In order to attempt to cover every angle of the year-end list industry, today’s spotlight lands on Christian Music Today, the online music outlet of the print mag Christianity Today, which has offered up a top-12 list of what the edit staff sees as the year’s best Christian albums for a few years. (Note that the site makes a distinction between these albums and the best “worship” albums, which are collected on a separate list that includes discs by Chris Tomlin, Lincoln Brewster, and Charlie Hall.)
THE GOOD: Switchfoot singer Jon Foreman collection of four EPs covering the seasons was probably the most interesting Christian music project, and he rightfully deserves his No. 2 slot on the list. It’s nice to see Kirk Franklin on the list (No. 7), although the copy’s contention that this album is his first in years worth recognizing is a bit puzzling (hello, Hero?), as is the disc’s status as the only selection from the gospel side of things. Personal favorite the Myriad also got a mention, although 11th seems far too low to this admittedly biased observer. Anberlin’s New Surrender (No. 5) would have probably been my choice for No. 1 based on the site’s criteria, which included some sort of “Is it Christian enough?” test that Anberlin’s previous material didn’t apparently clear. Oddly, the band’s newly holy disc is its first for a secular label.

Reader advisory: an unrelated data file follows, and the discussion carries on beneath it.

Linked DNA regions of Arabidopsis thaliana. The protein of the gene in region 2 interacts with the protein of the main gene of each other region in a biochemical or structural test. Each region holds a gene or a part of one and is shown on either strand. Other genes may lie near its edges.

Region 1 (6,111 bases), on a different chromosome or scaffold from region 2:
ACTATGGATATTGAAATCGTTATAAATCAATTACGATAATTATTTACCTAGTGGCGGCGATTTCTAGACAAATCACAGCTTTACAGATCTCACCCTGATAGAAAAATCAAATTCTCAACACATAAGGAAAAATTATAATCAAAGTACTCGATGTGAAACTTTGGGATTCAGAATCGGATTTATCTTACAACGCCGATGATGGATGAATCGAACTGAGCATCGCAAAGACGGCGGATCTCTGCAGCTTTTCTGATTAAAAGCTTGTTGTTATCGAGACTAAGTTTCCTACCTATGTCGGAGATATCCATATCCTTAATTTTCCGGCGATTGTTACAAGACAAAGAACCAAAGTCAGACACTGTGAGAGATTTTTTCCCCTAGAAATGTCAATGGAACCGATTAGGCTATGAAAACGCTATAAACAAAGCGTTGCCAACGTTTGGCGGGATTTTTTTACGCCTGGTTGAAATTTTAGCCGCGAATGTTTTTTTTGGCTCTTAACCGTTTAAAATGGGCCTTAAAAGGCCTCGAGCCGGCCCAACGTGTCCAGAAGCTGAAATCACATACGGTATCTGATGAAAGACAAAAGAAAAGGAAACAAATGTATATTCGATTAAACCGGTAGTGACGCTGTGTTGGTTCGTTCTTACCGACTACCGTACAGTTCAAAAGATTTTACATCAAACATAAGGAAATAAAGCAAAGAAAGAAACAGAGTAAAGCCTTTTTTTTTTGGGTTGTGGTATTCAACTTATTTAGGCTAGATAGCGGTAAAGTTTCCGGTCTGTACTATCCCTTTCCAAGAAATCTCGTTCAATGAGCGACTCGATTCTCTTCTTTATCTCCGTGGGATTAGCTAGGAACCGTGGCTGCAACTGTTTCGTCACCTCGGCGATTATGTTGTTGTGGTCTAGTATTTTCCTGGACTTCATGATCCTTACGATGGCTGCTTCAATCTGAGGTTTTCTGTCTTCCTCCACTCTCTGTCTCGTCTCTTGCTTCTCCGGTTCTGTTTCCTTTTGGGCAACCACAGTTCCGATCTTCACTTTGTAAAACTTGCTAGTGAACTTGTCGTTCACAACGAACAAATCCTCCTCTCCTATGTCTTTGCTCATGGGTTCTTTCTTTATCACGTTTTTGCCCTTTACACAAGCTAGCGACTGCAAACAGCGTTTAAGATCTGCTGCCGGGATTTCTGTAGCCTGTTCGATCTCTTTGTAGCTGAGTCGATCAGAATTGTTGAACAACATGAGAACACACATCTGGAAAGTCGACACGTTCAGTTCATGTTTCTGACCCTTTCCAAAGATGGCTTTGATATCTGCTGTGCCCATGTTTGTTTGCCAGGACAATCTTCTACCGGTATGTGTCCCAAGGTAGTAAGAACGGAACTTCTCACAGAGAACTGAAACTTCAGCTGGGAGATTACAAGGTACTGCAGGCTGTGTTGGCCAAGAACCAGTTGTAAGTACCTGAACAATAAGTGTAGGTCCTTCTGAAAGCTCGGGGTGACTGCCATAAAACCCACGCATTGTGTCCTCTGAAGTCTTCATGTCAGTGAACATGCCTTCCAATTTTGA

THE BAD:This category could probably just be replaced with an extra large “WHAAA?” section in this list’s case. While there’s nothing incredibly suspect, there are a few rather dodgy choices, beginning with the list-topping Brooke Fraser. While whoever wrote up the copy spends a fair amount of time justifying Albertine‘s eligibility for this year’s list (the disc was a 2006 release in Fraser’s home of Australia), no one seemed to notice that it just isn’t very good, milking a sound more reminiscent of the Lilith Fair era than anything groundbreaking or particularly modern.
THE WHAAA?: Like Pitchfork, there’s some disconnect between the site’s reviews and the year-end list, with several 4 1/2 star reviewed discs not making the cut. There was room for the hot mess of scattered influences that’s the NewWorldSon disc (not good at all), the somewhat dull punk pop of Children 18:3, and the dated sounds of DecembeRadio, but not for previously recommended discs by Sandra McCracken, Emery, The Classic Crime, or even the five-star Joel Willoughby? Maybe those discs weren’t Christian enough.